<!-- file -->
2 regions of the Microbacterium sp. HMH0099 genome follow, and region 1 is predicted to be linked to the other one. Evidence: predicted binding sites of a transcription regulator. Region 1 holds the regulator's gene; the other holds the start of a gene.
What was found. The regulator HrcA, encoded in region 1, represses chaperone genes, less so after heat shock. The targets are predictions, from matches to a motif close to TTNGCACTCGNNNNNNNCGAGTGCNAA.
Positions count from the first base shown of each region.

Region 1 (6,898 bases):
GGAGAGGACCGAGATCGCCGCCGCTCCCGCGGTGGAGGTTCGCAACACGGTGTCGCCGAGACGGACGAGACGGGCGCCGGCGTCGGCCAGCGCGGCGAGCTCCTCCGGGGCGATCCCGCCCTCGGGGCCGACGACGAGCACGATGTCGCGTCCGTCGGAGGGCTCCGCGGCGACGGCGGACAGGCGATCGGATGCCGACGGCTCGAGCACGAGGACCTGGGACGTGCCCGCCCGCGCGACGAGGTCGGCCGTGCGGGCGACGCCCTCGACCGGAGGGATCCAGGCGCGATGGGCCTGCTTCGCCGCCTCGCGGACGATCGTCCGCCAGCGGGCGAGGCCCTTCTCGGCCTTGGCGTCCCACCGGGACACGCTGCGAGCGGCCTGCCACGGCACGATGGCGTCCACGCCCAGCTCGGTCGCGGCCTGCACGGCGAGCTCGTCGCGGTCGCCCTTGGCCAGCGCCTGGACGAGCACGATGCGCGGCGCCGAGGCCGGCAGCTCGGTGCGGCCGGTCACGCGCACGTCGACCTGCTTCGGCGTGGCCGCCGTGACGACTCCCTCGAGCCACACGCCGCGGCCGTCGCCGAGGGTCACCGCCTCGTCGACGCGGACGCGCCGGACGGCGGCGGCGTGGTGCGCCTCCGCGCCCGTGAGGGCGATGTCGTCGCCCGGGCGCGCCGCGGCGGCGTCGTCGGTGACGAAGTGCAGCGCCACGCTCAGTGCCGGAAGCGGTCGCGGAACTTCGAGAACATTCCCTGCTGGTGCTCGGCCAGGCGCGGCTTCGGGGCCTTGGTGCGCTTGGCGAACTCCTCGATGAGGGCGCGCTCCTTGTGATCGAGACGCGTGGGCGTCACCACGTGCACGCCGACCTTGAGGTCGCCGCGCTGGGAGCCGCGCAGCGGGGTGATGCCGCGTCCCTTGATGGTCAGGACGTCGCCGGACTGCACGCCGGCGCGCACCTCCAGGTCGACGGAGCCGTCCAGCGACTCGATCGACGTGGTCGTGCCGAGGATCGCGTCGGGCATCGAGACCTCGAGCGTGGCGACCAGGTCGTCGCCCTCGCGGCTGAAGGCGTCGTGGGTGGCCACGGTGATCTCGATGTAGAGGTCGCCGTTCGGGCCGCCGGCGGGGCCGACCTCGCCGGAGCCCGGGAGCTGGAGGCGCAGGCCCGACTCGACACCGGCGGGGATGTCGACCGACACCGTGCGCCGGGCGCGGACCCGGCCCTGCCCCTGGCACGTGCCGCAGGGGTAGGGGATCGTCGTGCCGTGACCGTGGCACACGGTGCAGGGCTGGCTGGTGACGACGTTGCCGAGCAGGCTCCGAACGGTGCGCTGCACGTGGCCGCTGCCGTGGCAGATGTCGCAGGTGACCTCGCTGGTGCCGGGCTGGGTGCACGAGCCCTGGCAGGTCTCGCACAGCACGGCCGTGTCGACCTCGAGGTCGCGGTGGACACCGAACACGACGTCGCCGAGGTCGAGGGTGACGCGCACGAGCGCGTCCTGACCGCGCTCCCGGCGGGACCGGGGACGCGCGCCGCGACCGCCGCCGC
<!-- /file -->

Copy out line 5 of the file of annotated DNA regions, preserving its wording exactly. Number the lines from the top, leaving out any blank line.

GGAGAGGACCGAGATCGCCGCCGCTCCCGCGGTGGAGGTTCGCAACACGGTGTCGCCGAGACGGACGAGACGGGCGCCGGCGTCGGCCAGCGCGGCGAGCTCCTCCGGGGCGATCCCGCCCTCGGGGCCGACGACGAGCACGATGTCGCGTCCGTCGGAGGGCTCCGCGGCGACGGCGGACAGGCGATCGGATGCCGACGGCTCGAGCACGAGGACCTGGGACGTGCCCGCCCGCGCGACGAGGTCGGCCGTGCGGGCGACGCCCTCGACCGGAGGGATCCAGGCGCGATGGGCCTGCTTCGCCGCCTCGCGGACGATCGTCCGCCAGCGGGCGAGGCCCTTCTCGGCCTTGGCGTCCCACCGGGACACGCTGCGAGCGGCCTGCCACGGCACGATGGCGTCCACGCCCAGCTCGGTCGCGGCCTGCACGGCGAGCTCGTCGCGGTCGCCCTTGGCCAGCGCCTGGACGAGCACGATGCGCGGCGCCGAGGCCGGCAGCTCGGTGCGGCCGGTCACGCGCACGTCGACCTGCTTCGGCGTGGCCGCCGTGACGACTCCCTCGAGCCACACGCCGCGGCCGTCGCCGAGGGTCACCGCCTCGTCGACGCGGACGCGCCGGACGGCGGCGGCGTGGTGCGCCTCCGCGCCCGTGAGGGCGATGTCGTCGCCCGGGCGCGCCGCGGCGGCGTCGTCGGTGACGAAGTGCAGCGCCACGCTCAGTGCCGGAAGCGGTCGCGGAACTTCGAGAACATTCCCTGCTGGTGCTCGGCCAGGCGCGGCTTCGGGGCCTTGGTGCGCTTGGCGAACTCCTCGATGAGGGCGCGCTCCTTGTGATCGAGACGCGTGGGCGTCACCACGTGCACGCCGACCTTGAGGTCGCCGCGCTGGGAGCCGCGCAGCGGGGTGATGCCGCGTCCCTTGATGGTCAGGACGTCGCCGGACTGCACGCCGGCGCGCACCTCCAGGTCGACGGAGCCGTCCAGCGACTCGATCGACGTGGTCGTGCCGAGGATCGCGTCGGGCATCGAGACCTCGAGCGTGGCGACCAGGTCGTCGCCCTCGCGGCTGAAGGCGTCGTGGGTGGCCACGGTGATCTCGATGTAGAGGTCGCCGTTCGGGCCGCCGGCGGGGCCGACCTCGCCGGAGCCCGGGAGCTGGAGGCGCAGGCCCGACTCGACACCGGCGGGGATGTCGACCGACACCGTGCGCCGGGCGCGGACCCGGCCCTGCCCCTGGCACGTGCCGCAGGGGTAGGGGATCGTCGTGCCGTGACCGTGGCACACGGTGCAGGGCTGGCTGGTGACGACGTTGCCGAGCAGGCTCCGAACGGTGCGCTGCACGTGGCCGCTGCCGTGGCAGATGTCGCAGGTGACCTCGCTGGTGCCGGGCTGGGTGCACGAGCCCTGGCAGGTCTCGCACAGCACGGCCGTGTCGACCTCGAGGTCGCGGTGGACACCGAACACGACGTCGCCGAGGTCGAGGGTGACGCGCACGAGCGCGTCCTGACCGCGCTCCCGGCGGGACCGGGGACGCGCGCCGCGACCGCCGCCGC